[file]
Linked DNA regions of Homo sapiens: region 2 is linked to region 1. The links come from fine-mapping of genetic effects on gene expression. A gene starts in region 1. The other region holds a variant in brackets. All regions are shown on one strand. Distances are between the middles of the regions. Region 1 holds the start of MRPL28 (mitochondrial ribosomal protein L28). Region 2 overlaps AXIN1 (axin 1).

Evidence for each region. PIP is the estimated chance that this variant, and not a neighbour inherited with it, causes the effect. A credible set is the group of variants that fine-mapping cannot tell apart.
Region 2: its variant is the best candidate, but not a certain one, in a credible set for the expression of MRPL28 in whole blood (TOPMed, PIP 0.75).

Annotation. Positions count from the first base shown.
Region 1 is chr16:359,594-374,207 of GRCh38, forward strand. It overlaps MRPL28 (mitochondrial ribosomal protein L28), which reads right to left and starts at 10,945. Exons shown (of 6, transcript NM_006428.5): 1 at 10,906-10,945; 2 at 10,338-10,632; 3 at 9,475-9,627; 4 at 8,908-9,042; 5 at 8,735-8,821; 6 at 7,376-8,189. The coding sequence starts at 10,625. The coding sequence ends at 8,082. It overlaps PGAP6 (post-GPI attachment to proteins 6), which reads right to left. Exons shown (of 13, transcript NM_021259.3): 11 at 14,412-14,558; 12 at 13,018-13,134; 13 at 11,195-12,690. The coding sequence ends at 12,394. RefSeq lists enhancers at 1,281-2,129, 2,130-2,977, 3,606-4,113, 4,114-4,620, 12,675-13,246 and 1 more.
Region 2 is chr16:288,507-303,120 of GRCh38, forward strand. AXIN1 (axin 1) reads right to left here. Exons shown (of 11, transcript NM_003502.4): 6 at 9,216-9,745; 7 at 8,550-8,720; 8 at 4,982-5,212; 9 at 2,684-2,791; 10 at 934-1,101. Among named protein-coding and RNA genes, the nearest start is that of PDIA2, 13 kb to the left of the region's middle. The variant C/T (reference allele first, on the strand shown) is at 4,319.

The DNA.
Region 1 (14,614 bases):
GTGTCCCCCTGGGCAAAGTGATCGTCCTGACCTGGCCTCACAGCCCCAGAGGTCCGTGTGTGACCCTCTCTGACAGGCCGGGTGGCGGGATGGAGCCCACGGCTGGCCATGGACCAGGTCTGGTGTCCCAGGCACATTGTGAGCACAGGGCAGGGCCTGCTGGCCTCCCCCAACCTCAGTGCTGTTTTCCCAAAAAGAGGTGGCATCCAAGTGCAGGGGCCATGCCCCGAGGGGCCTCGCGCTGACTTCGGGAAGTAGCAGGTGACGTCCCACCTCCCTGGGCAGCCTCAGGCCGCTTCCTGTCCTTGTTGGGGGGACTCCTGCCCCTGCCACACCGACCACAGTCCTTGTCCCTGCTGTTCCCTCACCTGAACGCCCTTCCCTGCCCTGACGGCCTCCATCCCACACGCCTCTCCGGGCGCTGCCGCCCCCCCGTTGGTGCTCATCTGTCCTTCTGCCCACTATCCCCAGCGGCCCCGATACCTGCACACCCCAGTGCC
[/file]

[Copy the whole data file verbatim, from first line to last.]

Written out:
Linked DNA regions of Homo sapiens: region 2 is linked to region 1. The links come from fine-mapping of genetic effects on gene expression. A gene starts in region 1. The other region holds a variant in brackets. All regions are shown on one strand. Distances are between the middles of the regions. Region 1 holds the start of MRPL28 (mitochondrial ribosomal protein L28). Region 2 overlaps AXIN1 (axin 1).

Evidence for each region. PIP is the estimated chance that this variant, and not a neighbour inherited with it, causes the effect. A credible set is the group of variants that fine-mapping cannot tell apart.
Region 2: its variant is the best candidate, but not a certain one, in a credible set for the expression of MRPL28 in whole blood (TOPMed, PIP 0.75).

Annotation. Positions count from the first base shown.
Region 1 is chr16:359,594-374,207 of GRCh38, forward strand. It overlaps MRPL28 (mitochondrial ribosomal protein L28), which reads right to left and starts at 10,945. Exons shown (of 6, transcript NM_006428.5): 1 at 10,906-10,945; 2 at 10,338-10,632; 3 at 9,475-9,627; 4 at 8,908-9,042; 5 at 8,735-8,821; 6 at 7,376-8,189. The coding sequence starts at 10,625. The coding sequence ends at 8,082. It overlaps PGAP6 (post-GPI attachment to proteins 6), which reads right to left. Exons shown (of 13, transcript NM_021259.3): 11 at 14,412-14,558; 12 at 13,018-13,134; 13 at 11,195-12,690. The coding sequence ends at 12,394. RefSeq lists enhancers at 1,281-2,129, 2,130-2,977, 3,606-4,113, 4,114-4,620, 12,675-13,246 and 1 more.
Region 2 is chr16:288,507-303,120 of GRCh38, forward strand. AXIN1 (axin 1) reads right to left here. Exons shown (of 11, transcript NM_003502.4): 6 at 9,216-9,745; 7 at 8,550-8,720; 8 at 4,982-5,212; 9 at 2,684-2,791; 10 at 934-1,101. Among named protein-coding and RNA genes, the nearest start is that of PDIA2, 13 kb to the left of the region's middle. The variant C/T (reference allele first, on the strand shown) is at 4,319.

The DNA.
Region 1 (14,614 bases):
GTGTCCCCCTGGGCAAAGTGATCGTCCTGACCTGGCCTCACAGCCCCAGAGGTCCGTGTGTGACCCTCTCTGACAGGCCGGGTGGCGGGATGGAGCCCACGGCTGGCCATGGACCAGGTCTGGTGTCCCAGGCACATTGTGAGCACAGGGCAGGGCCTGCTGGCCTCCCCCAACCTCAGTGCTGTTTTCCCAAAAAGAGGTGGCATCCAAGTGCAGGGGCCATGCCCCGAGGGGCCTCGCGCTGACTTCGGGAAGTAGCAGGTGACGTCCCACCTCCCTGGGCAGCCTCAGGCCGCTTCCTGTCCTTGTTGGGGGGACTCCTGCCCCTGCCACACCGACCACAGTCCTTGTCCCTGCTGTTCCCTCACCTGAACGCCCTTCCCTGCCCTGACGGCCTCCATCCCACACGCCTCTCCGGGCGCTGCCGCCCCCCCGTTGGTGCTCATCTGTCCTTCTGCCCACTATCCCCAGCGGCCCCGATACCTGCACACCCCAGTGCC